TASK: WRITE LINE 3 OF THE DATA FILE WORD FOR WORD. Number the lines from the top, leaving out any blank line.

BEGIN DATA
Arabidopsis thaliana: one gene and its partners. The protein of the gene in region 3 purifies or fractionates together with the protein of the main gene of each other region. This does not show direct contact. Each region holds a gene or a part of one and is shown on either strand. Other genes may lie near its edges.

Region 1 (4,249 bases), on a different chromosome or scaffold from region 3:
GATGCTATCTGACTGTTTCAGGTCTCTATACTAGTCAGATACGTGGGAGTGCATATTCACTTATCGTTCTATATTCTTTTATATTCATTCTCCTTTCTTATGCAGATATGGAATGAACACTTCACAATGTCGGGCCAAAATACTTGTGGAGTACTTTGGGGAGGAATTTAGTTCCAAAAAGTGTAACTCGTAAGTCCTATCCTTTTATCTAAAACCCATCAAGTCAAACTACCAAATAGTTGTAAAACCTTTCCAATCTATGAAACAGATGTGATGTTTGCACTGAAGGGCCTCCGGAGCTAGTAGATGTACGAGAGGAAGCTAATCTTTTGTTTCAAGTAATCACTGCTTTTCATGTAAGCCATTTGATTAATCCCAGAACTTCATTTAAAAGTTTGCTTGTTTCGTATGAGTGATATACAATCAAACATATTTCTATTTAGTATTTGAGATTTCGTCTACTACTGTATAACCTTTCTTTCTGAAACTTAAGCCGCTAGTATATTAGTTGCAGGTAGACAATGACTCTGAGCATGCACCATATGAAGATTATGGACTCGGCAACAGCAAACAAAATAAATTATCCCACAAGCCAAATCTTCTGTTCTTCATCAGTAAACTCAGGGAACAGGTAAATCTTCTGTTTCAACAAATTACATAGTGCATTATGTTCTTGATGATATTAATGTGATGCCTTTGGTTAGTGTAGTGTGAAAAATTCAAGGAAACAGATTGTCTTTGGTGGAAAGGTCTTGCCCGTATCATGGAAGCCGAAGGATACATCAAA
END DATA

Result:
GATGCTATCTGACTGTTTCAGGTCTCTATACTAGTCAGATACGTGGGAGTGCATATTCACTTATCGTTCTATATTCTTTTATATTCATTCTCCTTTCTTATGCAGATATGGAATGAACACTTCACAATGTCGGGCCAAAATACTTGTGGAGTACTTTGGGGAGGAATTTAGTTCCAAAAAGTGTAACTCGTAAGTCCTATCCTTTTATCTAAAACCCATCAAGTCAAACTACCAAATAGTTGTAAAACCTTTCCAATCTATGAAACAGATGTGATGTTTGCACTGAAGGGCCTCCGGAGCTAGTAGATGTACGAGAGGAAGCTAATCTTTTGTTTCAAGTAATCACTGCTTTTCATGTAAGCCATTTGATTAATCCCAGAACTTCATTTAAAAGTTTGCTTGTTTCGTATGAGTGATATACAATCAAACATATTTCTATTTAGTATTTGAGATTTCGTCTACTACTGTATAACCTTTCTTTCTGAAACTTAAGCCGCTAGTATATTAGTTGCAGGTAGACAATGACTCTGAGCATGCACCATATGAAGATTATGGACTCGGCAACAGCAAACAAAATAAATTATCCCACAAGCCAAATCTTCTGTTCTTCATCAGTAAACTCAGGGAACAGGTAAATCTTCTGTTTCAACAAATTACATAGTGCATTATGTTCTTGATGATATTAATGTGATGCCTTTGGTTAGTGTAGTGTGAAAAATTCAAGGAAACAGATTGTCTTTGGTGGAAAGGTCTTGCCCGTATCATGGAAGCCGAAGGATACATCAAA